The leader of a US effort handing out PCs and CDs running Linux to kids has apologized to a teacher for "throwing her to the wolves" in a tirade online.
HeliOS founder Ken Starks has blamed a misunderstanding for his blog post, which had criticized the Texas middle-school teacher after she'd attacked HeliOS for "misleading" students about Linux and holding them back.
Starks has apologized to the teacher - known only as Karen - for saying sheâ€™d taken a pro-Microsoft line claiming Microsoft had funded the union she's a member of.
The HeliOS leader was apparently shocked by the level of responses he'd received to the blog, with calls from across the world including one wanting to identify the teacher for $1,000.
According to Starks: "You have my sincere apology for slapping you all with such a wide brush." Starks claimed his statements were based on an "isolated but nasty experience two years ago".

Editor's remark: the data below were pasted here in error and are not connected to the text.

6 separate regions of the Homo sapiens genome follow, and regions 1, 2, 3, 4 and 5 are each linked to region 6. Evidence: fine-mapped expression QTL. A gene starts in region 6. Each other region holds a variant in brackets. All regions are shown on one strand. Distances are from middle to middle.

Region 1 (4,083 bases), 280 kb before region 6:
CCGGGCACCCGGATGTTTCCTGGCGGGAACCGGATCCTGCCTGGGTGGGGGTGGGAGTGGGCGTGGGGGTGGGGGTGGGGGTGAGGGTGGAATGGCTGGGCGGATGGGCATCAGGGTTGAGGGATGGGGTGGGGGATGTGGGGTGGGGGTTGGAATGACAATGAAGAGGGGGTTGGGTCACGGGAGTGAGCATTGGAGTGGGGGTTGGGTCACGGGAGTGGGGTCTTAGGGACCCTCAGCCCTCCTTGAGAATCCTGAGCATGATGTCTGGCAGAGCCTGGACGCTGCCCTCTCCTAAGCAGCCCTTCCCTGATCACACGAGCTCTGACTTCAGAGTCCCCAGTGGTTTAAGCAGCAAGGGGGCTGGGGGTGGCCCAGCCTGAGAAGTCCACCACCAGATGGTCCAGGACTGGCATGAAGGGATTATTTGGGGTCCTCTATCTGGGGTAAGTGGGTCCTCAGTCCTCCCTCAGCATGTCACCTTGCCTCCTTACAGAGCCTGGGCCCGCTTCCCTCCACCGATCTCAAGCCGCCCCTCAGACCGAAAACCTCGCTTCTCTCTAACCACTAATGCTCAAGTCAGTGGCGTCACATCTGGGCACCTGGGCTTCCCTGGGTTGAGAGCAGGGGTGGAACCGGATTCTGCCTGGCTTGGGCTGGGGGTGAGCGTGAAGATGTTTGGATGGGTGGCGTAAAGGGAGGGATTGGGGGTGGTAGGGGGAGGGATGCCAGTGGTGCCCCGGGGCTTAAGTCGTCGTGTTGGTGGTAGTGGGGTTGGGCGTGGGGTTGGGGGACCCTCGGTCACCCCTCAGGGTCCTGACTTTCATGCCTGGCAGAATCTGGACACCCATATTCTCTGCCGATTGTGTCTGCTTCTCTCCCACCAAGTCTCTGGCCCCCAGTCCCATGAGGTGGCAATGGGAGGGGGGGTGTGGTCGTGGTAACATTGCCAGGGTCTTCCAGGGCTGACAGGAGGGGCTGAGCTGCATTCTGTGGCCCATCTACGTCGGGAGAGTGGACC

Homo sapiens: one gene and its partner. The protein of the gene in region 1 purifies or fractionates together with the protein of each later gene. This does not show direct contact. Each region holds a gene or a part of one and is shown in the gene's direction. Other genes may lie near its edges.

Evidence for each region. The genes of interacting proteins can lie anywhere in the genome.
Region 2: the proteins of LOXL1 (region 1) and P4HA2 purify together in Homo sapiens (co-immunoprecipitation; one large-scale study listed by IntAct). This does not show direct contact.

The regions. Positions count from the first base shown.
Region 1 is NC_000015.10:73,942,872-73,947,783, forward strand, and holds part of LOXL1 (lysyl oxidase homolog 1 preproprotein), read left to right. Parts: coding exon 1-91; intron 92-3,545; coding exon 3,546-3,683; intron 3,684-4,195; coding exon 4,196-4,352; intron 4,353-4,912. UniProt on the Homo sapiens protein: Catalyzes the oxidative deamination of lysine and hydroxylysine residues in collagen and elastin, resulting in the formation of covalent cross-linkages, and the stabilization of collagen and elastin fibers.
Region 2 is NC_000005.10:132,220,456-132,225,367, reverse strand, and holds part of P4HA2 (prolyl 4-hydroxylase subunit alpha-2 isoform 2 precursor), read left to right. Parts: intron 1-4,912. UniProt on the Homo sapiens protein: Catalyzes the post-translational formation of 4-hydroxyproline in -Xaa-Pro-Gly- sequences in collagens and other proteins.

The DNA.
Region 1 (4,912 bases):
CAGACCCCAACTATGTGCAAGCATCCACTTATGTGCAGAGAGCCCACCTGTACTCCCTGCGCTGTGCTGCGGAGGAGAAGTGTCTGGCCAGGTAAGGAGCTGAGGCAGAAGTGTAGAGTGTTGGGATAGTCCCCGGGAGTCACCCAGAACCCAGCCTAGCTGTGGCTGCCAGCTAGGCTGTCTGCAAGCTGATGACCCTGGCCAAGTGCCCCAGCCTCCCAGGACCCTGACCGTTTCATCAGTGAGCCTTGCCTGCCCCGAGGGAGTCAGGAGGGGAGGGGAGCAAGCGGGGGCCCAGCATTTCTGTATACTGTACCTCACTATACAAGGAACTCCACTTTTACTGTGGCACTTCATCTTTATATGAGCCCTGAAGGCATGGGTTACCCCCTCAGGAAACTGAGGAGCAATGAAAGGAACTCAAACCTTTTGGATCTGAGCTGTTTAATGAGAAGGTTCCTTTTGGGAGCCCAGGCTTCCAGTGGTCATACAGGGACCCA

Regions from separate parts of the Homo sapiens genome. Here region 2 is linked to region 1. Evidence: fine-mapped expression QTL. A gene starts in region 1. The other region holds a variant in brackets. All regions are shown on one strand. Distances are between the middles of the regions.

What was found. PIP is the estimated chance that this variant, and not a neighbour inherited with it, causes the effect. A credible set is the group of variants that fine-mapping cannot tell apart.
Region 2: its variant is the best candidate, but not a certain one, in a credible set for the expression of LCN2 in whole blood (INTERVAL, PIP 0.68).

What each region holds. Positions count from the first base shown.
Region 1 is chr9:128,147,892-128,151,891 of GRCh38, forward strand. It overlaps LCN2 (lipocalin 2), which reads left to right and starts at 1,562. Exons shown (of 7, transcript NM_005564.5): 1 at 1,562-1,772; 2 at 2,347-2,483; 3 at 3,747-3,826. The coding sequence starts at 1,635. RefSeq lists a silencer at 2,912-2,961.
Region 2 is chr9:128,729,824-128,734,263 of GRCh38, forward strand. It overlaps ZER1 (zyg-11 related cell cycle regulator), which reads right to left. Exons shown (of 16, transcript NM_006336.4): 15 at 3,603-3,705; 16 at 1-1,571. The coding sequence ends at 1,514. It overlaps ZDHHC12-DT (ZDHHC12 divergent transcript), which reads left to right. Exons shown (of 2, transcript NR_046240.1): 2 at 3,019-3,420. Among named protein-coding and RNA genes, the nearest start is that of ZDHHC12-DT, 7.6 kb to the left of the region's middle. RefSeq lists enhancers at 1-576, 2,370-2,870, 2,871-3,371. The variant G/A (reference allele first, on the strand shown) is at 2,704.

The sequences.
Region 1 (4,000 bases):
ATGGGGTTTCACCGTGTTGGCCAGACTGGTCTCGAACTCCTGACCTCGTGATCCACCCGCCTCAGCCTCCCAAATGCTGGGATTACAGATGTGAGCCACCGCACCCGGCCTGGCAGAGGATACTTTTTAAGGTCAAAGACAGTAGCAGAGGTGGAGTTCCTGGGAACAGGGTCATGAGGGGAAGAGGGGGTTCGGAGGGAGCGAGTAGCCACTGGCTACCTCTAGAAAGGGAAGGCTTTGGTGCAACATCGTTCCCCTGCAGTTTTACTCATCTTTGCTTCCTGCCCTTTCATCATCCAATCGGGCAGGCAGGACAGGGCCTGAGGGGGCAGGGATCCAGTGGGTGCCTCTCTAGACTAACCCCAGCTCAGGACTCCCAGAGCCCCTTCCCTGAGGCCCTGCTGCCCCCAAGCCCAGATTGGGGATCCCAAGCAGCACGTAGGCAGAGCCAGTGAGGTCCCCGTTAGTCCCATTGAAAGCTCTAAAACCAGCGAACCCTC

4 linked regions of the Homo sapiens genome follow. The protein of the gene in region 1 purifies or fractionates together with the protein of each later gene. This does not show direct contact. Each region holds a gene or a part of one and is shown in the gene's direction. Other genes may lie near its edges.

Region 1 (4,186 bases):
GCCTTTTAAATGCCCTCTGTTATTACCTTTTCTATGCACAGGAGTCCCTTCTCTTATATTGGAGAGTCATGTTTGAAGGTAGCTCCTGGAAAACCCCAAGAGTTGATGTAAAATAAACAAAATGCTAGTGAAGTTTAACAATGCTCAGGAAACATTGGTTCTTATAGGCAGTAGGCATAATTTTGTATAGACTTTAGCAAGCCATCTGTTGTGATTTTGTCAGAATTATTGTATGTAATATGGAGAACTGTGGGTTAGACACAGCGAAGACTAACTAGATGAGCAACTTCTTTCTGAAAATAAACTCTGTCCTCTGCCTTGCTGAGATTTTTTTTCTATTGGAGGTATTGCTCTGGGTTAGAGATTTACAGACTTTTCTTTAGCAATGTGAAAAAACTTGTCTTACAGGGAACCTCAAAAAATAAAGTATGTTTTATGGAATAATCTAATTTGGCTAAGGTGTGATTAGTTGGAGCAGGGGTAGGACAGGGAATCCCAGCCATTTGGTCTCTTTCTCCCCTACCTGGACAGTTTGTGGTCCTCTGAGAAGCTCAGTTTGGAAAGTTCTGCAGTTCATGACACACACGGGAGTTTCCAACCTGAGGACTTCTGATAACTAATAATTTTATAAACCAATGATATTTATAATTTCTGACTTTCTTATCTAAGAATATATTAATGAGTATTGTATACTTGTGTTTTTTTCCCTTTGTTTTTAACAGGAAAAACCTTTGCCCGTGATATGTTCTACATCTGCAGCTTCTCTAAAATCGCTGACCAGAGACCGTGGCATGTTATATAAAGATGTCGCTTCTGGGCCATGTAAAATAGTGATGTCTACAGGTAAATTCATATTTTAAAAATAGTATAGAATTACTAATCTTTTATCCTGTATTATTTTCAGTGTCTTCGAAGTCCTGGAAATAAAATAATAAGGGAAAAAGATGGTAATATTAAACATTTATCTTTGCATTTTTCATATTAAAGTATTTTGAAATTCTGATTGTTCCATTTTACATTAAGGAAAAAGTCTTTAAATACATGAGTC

Starks said he and Karen had spoken - she contacted him.
â€œWhen she heard that an adult had given him [the student with the Linux CDs] some of the disks to hand out, her spidey-senses started tingling. Coupled with the fact that she truly was ignorant of honest-to-goodness Free Software, and you have some fairly impressive conclusion-jumping,â€ Starks said.
The apology came after Starks ripped into Karen after receiving a strongly worded letter from her. The teacher promised to prosecute HeliOS for alleged - but unspecified - "illegal" activities, saying HeliOS is "misleading" students about Linux and holding them back.
Karen said students needed to learn Windows, not Linux. Karen had claimed: "No software is free and spreading that misconception is harmful."
Karen continued that HeliOS is holding back students' education and potential careers by bamboozling them with Linux when they should be concentrating on Windows.
The thing that probably got Starks was this zinger from Karen: "I am sure if you contacted Microsoft, they would be more than happy to supply you with copies of an older verison [sic] of Windows and that way, your computers would actually be of service to those receiving them." Â®